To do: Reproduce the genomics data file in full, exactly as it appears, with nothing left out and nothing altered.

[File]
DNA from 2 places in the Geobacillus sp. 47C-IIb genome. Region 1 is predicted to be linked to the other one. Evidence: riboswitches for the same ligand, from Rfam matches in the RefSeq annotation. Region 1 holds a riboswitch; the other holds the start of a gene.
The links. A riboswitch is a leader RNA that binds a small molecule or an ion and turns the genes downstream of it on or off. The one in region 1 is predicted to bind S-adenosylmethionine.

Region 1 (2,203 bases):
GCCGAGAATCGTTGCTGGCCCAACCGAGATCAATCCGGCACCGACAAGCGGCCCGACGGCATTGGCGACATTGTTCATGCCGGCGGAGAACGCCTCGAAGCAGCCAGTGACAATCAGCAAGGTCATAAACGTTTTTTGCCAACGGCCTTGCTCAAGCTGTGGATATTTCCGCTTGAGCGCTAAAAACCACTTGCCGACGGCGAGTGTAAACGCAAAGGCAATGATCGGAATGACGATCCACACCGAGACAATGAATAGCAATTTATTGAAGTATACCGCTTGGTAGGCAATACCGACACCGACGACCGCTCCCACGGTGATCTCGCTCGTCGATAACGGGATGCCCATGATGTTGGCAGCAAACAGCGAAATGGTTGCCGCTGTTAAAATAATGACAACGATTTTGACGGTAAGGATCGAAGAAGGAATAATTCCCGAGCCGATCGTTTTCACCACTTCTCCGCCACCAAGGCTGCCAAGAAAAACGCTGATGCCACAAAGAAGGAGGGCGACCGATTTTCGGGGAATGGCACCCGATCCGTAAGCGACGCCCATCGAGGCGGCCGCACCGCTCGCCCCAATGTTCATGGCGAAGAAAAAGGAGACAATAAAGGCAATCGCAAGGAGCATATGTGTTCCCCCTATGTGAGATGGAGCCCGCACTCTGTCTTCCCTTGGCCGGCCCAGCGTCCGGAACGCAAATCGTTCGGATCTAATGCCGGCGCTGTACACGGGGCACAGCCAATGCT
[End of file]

DNA from 2 places in the Geobacillus sp. 47C-IIb genome. Region 1 is predicted to be linked to the other one. Evidence: riboswitches for the same ligand, from Rfam matches in the RefSeq annotation. Region 1 holds a riboswitch; the other holds the start of a gene.
The links. A riboswitch is a leader RNA that binds a small molecule or an ion and turns the genes downstream of it on or off. The one in region 1 is predicted to bind S-adenosylmethionine.

Region 1 (2,203 bases):
GCCGAGAATCGTTGCTGGCCCAACCGAGATCAATCCGGCACCGACAAGCGGCCCGACGGCATTGGCGACATTGTTCATGCCGGCGGAGAACGCCTCGAAGCAGCCAGTGACAATCAGCAAGGTCATAAACGTTTTTTGCCAACGGCCTTGCTCAAGCTGTGGATATTTCCGCTTGAGCGCTAAAAACCACTTGCCGACGGCGAGTGTAAACGCAAAGGCAATGATCGGAATGACGATCCACACCGAGACAATGAATAGCAATTTATTGAAGTATACCGCTTGGTAGGCAATACCGACACCGACGACCGCTCCCACGGTGATCTCGCTCGTCGATAACGGGATGCCCATGATGTTGGCAGCAAACAGCGAAATGGTTGCCGCTGTTAAAATAATGACAACGATTTTGACGGTAAGGATCGAAGAAGGAATAATTCCCGAGCCGATCGTTTTCACCACTTCTCCGCCACCAAGGCTGCCAAGAAAAACGCTGATGCCACAAAGAAGGAGGGCGACCGATTTTCGGGGAATGGCACCCGATCCGTAAGCGACGCCCATCGAGGCGGCCGCACCGCTCGCCCCAATGTTCATGGCGAAGAAAAAGGAGACAATAAAGGCAATCGCAAGGAGCATATGTGTTCCCCCTATGTGAGATGGAGCCCGCACTCTGTCTTCCCTTGGCCGGCCCAGCGTCCGGAACGCAAATCGTTCGGATCTAATGCCGGCGCTGTACACGGGGCACAGCCAATGCT